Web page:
When Magic Origins was entering Standard, Goblin Pildriver received an undue amount of hype based on the important role it played in the Onslaught-era Goblin decks that were a staple of the format. In reality, that was a lesson on the power of Goblin Warchief, Siege-Gang Commander, and Patriarch’s Bidding, which proved to be more important than most had previously given credit for, making Goblin Piledriver languish in Standard obscurity.
But with the impending rotation we are looking at a format that is ripe for exploitation by aggressive red decks, which makes Goblin Piledriver a perfect candidate to break out in a big way. When revealed as a reprint for Magic Origins, the community went overboard hyping the former Standard all-star as a potential broken build-around-me, especially with the damage potential brought around by token makers like Dragon Fodder and Hordeling Outburst.
While the support seemingly existed, the format ultimately proved to be better-handled by more direct red decks that relied as little on internal synergy as possible; however powerful Goblin Piledriver proved to be, it was ultimately outshined by a red deck that did not need to play a bunch of subpar Goblins in order to execute its gameplan.
As players noticed this trend, the notion of a Goblin-themed aggressive deck in Standard died, only to be resurrected just in time for Shadows over Innistrad. The graveyard theme was strong in the last Innistrad block, so I am expecting more of the same, and coming off a format in which we were able to make four-color manabases work without issue, the tournaments directly following SOI are ripe for the picking by aggressive decks.
Even players prepared to deal with Goblin Piledriver as a two-mana 5/2 at worst may find themselves unprepared for countering the swarming strategy that Piledriver incentivizes, and without any true swarming aggro deck in the current Standard format, it would be easy to catch a large swath of the field unprepared.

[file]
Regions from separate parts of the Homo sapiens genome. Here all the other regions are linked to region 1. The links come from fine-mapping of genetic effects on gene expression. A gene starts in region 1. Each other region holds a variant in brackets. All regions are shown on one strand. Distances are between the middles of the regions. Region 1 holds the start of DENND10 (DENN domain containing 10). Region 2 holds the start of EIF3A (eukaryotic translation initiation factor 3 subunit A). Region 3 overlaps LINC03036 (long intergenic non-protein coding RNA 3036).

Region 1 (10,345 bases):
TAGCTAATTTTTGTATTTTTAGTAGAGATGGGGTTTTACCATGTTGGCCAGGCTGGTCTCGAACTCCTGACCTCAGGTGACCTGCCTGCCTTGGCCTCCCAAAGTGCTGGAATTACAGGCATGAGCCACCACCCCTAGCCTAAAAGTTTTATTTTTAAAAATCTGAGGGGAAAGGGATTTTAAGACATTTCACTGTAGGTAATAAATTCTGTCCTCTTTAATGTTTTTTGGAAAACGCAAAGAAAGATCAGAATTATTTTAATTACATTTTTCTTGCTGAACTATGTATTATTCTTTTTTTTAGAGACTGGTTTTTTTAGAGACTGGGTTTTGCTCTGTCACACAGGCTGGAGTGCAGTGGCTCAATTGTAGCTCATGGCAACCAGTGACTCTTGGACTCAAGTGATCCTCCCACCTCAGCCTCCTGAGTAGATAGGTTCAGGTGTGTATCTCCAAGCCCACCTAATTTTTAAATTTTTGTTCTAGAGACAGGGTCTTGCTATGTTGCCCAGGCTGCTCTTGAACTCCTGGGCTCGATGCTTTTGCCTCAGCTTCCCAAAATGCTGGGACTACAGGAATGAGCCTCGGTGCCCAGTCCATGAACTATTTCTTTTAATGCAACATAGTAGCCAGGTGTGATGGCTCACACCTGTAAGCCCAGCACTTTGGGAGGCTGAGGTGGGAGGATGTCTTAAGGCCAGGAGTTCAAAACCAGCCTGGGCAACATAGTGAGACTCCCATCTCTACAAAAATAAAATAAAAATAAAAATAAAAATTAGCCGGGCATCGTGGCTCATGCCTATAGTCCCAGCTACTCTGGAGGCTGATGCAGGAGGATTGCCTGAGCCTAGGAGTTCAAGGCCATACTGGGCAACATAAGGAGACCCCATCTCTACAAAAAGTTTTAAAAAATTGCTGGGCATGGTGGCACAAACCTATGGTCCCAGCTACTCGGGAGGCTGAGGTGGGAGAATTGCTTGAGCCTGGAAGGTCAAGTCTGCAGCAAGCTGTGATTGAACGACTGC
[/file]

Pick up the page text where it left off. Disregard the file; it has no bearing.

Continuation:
For now the deck is looking to take advantage of the fact that most opponents are more prepared for single, large creatures than a swarm of small ones, and I think it fills that role well, even without splashing for Atakra’s Command, which it could easily do. Post-rotation, while this deck loses Hordeling Outburst, that is a relatively minor loss compared to the sweeping changes that will happen to the format at large, and in a new format filled with untuned decks, we have repeatedly seen those who are willing to show up with red aggressive decks be rewarded.
I could easily see this pattern repeating with a Goblins archetype that has been more powerful than anyone gave it credit for, and only broke out in a climate where the metagame is vulnerable to swarming aggressive decks backed up by direct burn. It is important in the early weeks of a new format to keep close tabs on the most prominent aggressive deck to provide an accurate baseline of the format, and it would not surprise me if Goblins proved to be precisely that deck after Shadows over Innistrad.